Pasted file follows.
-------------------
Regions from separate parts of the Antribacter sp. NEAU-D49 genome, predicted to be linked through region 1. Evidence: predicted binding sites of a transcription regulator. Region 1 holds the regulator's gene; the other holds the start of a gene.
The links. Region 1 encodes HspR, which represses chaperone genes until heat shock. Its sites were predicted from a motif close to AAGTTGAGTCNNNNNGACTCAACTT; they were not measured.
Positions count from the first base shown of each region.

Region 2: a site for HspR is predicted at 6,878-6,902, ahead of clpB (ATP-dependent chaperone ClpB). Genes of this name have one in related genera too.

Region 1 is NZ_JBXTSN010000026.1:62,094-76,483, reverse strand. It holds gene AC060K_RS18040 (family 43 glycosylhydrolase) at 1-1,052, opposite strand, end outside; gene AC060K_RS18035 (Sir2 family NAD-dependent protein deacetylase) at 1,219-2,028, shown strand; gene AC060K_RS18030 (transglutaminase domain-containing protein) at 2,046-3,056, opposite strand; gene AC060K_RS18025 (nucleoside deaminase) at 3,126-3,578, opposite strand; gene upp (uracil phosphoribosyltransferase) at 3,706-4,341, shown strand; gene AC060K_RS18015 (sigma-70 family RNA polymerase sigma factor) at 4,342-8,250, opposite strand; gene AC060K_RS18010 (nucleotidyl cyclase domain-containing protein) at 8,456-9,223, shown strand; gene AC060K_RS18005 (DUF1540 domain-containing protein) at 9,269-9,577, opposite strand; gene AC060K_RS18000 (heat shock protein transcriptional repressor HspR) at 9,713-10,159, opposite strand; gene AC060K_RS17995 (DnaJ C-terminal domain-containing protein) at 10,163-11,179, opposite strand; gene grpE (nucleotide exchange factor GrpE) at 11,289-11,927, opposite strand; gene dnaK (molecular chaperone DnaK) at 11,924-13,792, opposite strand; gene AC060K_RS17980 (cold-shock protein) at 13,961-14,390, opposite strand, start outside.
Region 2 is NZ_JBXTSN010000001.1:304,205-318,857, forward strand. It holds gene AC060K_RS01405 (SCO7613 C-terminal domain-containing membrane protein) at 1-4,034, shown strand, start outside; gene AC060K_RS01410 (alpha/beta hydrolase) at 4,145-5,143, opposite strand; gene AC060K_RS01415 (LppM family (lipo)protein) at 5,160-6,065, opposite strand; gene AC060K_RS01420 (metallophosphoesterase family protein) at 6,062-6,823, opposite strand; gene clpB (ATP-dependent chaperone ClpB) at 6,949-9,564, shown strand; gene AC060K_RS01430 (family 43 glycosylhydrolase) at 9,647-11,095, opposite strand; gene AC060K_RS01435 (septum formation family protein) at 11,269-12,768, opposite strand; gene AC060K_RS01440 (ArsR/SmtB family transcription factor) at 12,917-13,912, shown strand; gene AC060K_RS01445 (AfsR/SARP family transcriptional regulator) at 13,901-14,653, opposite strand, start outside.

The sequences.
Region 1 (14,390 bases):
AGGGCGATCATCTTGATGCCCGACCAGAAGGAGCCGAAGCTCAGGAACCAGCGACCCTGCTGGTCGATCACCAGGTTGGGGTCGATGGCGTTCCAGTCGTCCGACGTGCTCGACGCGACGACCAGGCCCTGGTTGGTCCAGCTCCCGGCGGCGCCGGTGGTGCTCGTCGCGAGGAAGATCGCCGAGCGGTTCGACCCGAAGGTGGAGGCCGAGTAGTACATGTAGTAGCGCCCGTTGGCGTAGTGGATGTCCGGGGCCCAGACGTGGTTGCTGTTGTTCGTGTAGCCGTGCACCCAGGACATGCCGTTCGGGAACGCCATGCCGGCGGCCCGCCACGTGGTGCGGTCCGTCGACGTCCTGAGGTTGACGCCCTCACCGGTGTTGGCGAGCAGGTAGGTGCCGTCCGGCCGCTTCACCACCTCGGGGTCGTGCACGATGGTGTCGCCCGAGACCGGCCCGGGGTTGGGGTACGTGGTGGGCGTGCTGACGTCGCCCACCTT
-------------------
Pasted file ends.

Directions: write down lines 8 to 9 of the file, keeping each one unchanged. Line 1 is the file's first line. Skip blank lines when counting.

Region 1 (14,390 bases):
AGGGCGATCATCTTGATGCCCGACCAGAAGGAGCCGAAGCTCAGGAACCAGCGACCCTGCTGGTCGATCACCAGGTTGGGGTCGATGGCGTTCCAGTCGTCCGACGTGCTCGACGCGACGACCAGGCCCTGGTTGGTCCAGCTCCCGGCGGCGCCGGTGGTGCTCGTCGCGAGGAAGATCGCCGAGCGGTTCGACCCGAAGGTGGAGGCCGAGTAGTACATGTAGTAGCGCCCGTTGGCGTAGTGGATGTCCGGGGCCCAGACGTGGTTGCTGTTGTTCGTGTAGCCGTGCACCCAGGACATGCCGTTCGGGAACGCCATGCCGGCGGCCCGCCACGTGGTGCGGTCCGTCGACGTCCTGAGGTTGACGCCCTCACCGGTGTTGGCGAGCAGGTAGGTGCCGTCCGGCCGCTTCACCACCTCGGGGTCGTGCACGATGGTGTCGCCCGAGACCGGCCCGGGGTTGGGGTACGTGGTGGGCGTGCTGACGTCGCCCACCTT